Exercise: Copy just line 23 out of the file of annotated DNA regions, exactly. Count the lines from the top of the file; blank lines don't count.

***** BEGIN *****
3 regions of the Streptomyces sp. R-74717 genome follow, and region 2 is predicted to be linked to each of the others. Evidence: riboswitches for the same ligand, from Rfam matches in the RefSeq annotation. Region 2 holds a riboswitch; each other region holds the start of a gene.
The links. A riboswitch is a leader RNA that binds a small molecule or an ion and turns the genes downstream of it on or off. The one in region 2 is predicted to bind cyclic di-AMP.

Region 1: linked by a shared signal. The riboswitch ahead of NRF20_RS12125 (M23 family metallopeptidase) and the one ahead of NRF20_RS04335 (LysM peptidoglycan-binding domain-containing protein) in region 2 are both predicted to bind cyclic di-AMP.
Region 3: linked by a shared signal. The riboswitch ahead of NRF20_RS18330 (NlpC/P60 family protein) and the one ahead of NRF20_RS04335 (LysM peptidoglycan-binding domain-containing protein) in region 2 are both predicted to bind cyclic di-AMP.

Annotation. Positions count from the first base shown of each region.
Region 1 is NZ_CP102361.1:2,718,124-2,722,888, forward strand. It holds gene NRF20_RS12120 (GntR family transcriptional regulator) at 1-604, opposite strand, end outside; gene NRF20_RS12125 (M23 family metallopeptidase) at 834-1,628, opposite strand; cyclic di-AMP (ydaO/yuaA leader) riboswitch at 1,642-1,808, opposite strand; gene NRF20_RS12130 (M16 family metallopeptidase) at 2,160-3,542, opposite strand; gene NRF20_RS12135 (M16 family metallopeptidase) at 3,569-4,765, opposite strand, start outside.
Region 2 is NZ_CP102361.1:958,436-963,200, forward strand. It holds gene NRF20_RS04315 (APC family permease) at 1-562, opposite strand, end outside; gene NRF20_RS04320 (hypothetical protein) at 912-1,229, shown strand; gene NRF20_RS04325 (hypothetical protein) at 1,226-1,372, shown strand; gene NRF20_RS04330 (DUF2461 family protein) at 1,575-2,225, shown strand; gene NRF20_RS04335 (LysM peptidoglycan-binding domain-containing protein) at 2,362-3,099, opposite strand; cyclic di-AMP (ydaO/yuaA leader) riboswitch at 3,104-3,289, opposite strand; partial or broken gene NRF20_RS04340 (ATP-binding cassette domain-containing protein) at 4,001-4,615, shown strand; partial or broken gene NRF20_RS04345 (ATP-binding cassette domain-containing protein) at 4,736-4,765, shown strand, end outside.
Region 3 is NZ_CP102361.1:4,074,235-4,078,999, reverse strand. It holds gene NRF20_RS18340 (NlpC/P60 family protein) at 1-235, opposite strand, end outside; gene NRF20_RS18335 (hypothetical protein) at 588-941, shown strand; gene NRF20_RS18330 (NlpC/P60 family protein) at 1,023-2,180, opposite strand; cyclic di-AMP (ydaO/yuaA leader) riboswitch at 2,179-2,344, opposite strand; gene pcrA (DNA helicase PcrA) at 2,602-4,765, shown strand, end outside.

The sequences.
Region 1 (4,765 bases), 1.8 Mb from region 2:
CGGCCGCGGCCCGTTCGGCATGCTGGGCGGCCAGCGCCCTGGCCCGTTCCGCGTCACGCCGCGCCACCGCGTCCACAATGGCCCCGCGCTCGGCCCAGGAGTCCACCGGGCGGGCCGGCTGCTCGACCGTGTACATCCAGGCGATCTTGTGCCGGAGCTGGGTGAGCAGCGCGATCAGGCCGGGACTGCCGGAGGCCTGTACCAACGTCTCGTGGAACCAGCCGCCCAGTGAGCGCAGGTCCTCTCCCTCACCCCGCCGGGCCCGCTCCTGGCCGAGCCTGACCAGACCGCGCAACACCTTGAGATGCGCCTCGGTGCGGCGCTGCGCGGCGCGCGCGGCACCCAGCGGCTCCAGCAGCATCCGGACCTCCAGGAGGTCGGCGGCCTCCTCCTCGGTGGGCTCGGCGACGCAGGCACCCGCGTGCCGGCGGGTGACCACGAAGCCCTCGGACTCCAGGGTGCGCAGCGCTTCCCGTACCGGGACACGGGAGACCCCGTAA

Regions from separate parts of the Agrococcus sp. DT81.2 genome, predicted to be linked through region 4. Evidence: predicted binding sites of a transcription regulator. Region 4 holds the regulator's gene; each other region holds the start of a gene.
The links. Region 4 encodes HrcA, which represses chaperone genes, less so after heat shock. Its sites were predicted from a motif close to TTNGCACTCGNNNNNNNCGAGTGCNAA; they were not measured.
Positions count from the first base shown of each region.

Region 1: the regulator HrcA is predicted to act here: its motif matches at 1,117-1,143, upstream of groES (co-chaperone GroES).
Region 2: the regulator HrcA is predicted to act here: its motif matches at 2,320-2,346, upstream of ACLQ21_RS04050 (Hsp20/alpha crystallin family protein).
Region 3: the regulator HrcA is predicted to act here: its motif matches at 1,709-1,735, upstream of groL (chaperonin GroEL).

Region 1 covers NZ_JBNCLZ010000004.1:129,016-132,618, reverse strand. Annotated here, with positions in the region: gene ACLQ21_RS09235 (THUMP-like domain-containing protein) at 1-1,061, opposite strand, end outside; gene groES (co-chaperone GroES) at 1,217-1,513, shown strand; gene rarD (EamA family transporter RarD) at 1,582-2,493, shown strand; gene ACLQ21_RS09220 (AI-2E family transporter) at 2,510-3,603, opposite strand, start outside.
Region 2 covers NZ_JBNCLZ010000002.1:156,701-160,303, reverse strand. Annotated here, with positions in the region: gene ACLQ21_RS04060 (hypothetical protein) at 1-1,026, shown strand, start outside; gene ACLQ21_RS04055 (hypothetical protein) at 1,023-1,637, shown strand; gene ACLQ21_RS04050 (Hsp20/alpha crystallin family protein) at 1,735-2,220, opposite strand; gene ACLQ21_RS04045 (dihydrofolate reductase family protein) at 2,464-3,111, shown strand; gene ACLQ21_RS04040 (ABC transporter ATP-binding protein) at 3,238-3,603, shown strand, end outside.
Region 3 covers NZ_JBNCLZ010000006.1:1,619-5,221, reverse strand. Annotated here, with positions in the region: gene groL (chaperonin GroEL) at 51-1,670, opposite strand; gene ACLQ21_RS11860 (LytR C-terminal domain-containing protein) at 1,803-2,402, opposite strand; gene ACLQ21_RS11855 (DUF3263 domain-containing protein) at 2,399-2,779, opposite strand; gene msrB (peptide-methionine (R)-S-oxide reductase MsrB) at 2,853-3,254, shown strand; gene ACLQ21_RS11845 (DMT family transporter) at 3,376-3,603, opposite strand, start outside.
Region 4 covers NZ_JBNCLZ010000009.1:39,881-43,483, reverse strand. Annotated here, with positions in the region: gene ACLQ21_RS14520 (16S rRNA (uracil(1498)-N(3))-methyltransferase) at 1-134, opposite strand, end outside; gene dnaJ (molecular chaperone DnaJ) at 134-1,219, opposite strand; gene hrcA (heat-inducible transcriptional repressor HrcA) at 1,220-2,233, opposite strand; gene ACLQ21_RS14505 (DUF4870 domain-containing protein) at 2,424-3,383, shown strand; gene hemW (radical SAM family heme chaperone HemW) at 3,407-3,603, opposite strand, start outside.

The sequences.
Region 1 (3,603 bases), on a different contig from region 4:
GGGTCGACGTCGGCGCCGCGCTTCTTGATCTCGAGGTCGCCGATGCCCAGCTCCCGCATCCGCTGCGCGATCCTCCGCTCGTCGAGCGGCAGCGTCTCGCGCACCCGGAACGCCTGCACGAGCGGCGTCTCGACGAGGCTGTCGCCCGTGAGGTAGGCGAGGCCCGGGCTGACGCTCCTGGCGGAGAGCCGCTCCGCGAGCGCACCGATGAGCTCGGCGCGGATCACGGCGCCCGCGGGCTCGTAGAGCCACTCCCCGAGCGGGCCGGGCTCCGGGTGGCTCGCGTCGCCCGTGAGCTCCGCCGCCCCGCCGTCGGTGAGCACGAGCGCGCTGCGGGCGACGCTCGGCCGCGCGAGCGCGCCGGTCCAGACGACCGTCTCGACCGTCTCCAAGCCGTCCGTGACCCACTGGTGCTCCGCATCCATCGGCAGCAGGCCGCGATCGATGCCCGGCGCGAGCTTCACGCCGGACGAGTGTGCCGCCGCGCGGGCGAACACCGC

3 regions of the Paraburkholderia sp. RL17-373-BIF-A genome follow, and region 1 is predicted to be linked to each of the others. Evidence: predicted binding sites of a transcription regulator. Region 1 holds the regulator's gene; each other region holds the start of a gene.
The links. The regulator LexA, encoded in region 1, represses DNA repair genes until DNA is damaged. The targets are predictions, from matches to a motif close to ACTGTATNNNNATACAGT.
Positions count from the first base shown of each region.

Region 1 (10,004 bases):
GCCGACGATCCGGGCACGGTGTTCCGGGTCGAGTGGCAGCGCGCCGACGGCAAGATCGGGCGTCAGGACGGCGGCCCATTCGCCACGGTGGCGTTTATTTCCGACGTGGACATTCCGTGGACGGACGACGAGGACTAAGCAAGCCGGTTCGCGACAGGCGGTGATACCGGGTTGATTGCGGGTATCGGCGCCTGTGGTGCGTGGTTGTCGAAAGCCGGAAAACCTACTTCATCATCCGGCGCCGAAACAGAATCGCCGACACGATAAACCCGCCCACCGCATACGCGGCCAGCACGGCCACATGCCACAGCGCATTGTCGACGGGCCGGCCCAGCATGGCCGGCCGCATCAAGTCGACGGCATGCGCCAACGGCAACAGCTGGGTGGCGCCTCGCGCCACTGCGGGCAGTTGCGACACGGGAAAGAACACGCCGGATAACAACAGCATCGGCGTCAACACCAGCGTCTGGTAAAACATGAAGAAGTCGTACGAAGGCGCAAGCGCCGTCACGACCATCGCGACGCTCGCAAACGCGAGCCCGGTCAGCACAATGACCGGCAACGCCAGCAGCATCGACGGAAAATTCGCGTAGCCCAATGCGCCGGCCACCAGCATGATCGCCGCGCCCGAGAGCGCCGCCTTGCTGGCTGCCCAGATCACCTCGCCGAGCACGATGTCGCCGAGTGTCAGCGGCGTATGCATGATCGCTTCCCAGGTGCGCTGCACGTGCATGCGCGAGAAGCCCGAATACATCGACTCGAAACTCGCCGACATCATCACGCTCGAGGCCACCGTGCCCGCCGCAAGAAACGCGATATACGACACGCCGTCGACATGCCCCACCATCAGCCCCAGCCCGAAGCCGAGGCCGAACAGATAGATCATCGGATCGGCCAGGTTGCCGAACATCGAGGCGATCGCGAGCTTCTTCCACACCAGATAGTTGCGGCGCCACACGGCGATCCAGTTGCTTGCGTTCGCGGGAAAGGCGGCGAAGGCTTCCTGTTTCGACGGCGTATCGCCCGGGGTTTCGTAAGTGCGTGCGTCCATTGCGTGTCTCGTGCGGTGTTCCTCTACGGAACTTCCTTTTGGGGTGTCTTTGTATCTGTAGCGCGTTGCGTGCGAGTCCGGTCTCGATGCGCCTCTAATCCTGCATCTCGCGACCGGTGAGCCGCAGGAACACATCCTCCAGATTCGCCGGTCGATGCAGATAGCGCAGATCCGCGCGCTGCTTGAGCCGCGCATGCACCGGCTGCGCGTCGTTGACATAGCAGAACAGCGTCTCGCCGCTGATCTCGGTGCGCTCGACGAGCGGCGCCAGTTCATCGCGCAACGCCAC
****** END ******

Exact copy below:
Region 1 (3,603 bases), on a different contig from region 4: